“Community” was a theme during the first week of the 2022-23 school year and the preceding week of faculty and staff conference with a similar call. Widening our circles was a subtheme as teachers, staff, and students began to think about what makes a community welcoming to all.
The school year opened August 16 with 383 students: 106 in grades K-5; 118 in grades 6-8; and 157 in grades 9-12.
Paul Leaman, head of school, shared the following demographics with faculty and staff during their week-long conference.
- 53 faith communities are represented, including Christian, Hindu, Jewish, Muslim, and multi-faith, and some with no affiliation.
- 21% identify as various races and ethnicities which are not white
- 20% qualify for the Free and Reduced Lunch Program
- 27% receive needs-based tuition assistance
- 71% receive tuition support as discounts, scholarships, or other aid
- 100% benefit from donor support like yours.
The call to notice circles came from Jared Stutzman, as he facilitated morning music during the conference, and with students in grades 6-12 during the first week’s Chapel gatherings.
“A circle is a beautiful thing… when you are inside it,” said Stutzman, music teacher and choral director. “It’s a great thing when you are in the circle, but it can really hurt if you are outside of the circle.”
He encouraged listeners to notice circles and invite others in as the school, K-12, focuses on what it means to be a community this year.
Calling out Bias
The letters IQEE were introduced as tools for teacher and student “tool belts” in the school’s work to move toward its vision of being a school where every student can “belong, thrive, and live God’s call.”
Maria Archer, K-8 principal, and Justin King, high school principal, taught people to remember IQEE when they see or hear something that might make someone feel outside of the EMS circle.
- I — Interrupt
- Q — Question
- E — Educate
- E — Echo
The tools — listed in no particular order — encourage students, teachers, and staff to interrupt, question, and educate if they hear a comment, joke, reference, or even attitude that comes at the expense of another person or group. The final “E”, for echo, encourages others to agree with the person who interrupts, questions, and educates if they feel the same.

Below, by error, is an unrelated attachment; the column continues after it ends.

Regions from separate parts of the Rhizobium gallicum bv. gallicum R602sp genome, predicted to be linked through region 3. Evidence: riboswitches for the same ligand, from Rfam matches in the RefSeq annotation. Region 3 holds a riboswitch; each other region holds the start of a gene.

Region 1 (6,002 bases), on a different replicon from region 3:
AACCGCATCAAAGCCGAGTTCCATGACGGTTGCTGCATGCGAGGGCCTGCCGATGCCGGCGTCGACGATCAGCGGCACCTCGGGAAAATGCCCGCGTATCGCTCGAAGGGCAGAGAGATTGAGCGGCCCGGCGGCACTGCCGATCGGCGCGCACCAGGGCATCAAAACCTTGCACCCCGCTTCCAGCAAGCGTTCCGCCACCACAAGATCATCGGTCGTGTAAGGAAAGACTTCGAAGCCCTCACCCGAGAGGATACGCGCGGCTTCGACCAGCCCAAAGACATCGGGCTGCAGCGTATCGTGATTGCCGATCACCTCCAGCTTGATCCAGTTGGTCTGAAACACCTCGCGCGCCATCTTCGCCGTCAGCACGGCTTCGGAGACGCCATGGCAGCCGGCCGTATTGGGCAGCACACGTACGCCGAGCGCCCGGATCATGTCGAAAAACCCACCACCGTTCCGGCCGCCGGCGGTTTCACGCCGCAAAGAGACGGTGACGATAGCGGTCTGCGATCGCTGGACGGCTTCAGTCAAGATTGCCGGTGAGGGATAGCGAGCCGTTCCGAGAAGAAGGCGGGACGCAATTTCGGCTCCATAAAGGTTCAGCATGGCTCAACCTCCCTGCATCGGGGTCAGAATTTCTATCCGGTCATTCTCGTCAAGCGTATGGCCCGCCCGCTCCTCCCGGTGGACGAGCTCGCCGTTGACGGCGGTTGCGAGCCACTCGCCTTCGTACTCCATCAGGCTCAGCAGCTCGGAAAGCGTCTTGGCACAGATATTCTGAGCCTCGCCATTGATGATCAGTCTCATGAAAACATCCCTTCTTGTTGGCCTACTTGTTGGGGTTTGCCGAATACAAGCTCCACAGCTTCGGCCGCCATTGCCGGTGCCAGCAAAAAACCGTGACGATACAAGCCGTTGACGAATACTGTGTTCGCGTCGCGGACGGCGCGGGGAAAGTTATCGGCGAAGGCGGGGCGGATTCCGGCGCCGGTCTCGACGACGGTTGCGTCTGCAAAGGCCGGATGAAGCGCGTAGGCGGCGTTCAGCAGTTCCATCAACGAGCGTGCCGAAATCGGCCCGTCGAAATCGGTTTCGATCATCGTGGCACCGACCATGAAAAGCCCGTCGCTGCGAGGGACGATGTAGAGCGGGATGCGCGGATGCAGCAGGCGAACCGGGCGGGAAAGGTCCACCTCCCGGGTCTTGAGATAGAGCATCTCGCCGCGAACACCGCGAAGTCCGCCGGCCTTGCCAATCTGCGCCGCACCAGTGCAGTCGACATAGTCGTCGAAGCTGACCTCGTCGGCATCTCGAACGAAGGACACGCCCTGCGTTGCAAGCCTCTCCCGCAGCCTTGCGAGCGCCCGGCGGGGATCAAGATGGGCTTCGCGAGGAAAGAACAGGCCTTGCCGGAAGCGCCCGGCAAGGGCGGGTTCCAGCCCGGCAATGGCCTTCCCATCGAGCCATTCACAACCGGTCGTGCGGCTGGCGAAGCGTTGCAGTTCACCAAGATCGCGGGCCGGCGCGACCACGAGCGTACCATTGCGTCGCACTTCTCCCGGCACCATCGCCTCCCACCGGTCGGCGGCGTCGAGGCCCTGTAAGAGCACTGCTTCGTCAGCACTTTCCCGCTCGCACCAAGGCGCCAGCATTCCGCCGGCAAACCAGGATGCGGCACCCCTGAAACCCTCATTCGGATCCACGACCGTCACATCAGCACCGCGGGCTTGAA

“Ouch!” and “Hey… I’m not comfortable with that,” are examples of interruptions. “Tell me more,” and “What were you trying to say?” are good questions to ask to give people a chance to think about what they said that was offensive.
“That joke makes me uncomfortable,” is an example of “educate.” And, “Yeah, please don’t say that,” is an example of “echo.”
“This is a school that works together on anti-bias efforts, across the board,” King reminded faculty and staff, after everyone practiced saying out loud their phrase or word to use when they hear something in the classroom, hallway, dining hall, or athletic field.
“You’ve got to practice because it can be awkward and hard if something comes up unexpectedly. But we need to call hurtful comments out when they happen, and we need to do it consistently.”
Back to School
Elementary students and families gathered Thursday evening before the start of school, while new and returning students and families in grades 6-12 gathered the following Sunday evening. Energy was high and new acquaintances began. Parents met as class groups with class sponsors while students socialized on the lawn.
On the first day of school, students in Chapel saw Paul Leaman prepare a peach pie. He noted that people are a bit like peaches and most everyone is bruised once you “peel back the skin.” As a community, he noted, we want to support each other, bruises and all. Watch his chapel.
Mr. King and Ms. Archer introduced themselves and their shared passion for the Atlanta Braves later in the week. They also introduced the IQEE tools for students to be ready to speak up when they hear hurtful comments, and invite each other — especially new students — into their circle. Watch the chapel here.
Community is the theme for Gathering (K-5) and Chapel (6-12) for the 2022-23 school year. Read more here.